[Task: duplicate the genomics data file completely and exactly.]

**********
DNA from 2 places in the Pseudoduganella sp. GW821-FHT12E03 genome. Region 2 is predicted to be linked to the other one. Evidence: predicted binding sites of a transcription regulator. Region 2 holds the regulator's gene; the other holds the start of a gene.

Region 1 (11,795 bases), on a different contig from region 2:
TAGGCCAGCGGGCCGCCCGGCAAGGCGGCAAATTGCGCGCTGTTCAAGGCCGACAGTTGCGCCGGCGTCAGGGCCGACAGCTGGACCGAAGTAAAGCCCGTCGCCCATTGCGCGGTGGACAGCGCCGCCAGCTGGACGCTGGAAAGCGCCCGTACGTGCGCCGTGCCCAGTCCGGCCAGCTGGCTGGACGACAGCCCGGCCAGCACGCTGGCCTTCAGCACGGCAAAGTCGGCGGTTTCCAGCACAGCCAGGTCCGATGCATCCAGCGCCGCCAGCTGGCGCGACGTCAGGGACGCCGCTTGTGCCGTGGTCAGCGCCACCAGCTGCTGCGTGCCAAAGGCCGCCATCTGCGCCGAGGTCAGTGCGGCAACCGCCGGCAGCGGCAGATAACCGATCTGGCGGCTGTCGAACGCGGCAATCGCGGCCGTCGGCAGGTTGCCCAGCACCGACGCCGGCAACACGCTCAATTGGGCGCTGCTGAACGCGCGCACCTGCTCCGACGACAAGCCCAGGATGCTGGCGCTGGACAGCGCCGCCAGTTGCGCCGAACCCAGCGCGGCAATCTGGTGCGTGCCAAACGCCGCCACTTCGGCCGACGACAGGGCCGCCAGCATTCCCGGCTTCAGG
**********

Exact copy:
DNA from 2 places in the Pseudoduganella sp. GW821-FHT12E03 genome. Region 2 is predicted to be linked to the other one. Evidence: predicted binding sites of a transcription regulator. Region 2 holds the regulator's gene; the other holds the start of a gene.

Region 1 (11,795 bases), on a different contig from region 2:
TAGGCCAGCGGGCCGCCCGGCAAGGCGGCAAATTGCGCGCTGTTCAAGGCCGACAGTTGCGCCGGCGTCAGGGCCGACAGCTGGACCGAAGTAAAGCCCGTCGCCCATTGCGCGGTGGACAGCGCCGCCAGCTGGACGCTGGAAAGCGCCCGTACGTGCGCCGTGCCCAGTCCGGCCAGCTGGCTGGACGACAGCCCGGCCAGCACGCTGGCCTTCAGCACGGCAAAGTCGGCGGTTTCCAGCACAGCCAGGTCCGATGCATCCAGCGCCGCCAGCTGGCGCGACGTCAGGGACGCCGCTTGTGCCGTGGTCAGCGCCACCAGCTGCTGCGTGCCAAAGGCCGCCATCTGCGCCGAGGTCAGTGCGGCAACCGCCGGCAGCGGCAGATAACCGATCTGGCGGCTGTCGAACGCGGCAATCGCGGCCGTCGGCAGGTTGCCCAGCACCGACGCCGGCAACACGCTCAATTGGGCGCTGCTGAACGCGCGCACCTGCTCCGACGACAAGCCCAGGATGCTGGCGCTGGACAGCGCCGCCAGTTGCGCCGAACCCAGCGCGGCAATCTGGTGCGTGCCAAACGCCGCCACTTCGGCCGACGACAGGGCCGCCAGCATTCCCGGCTTCAGG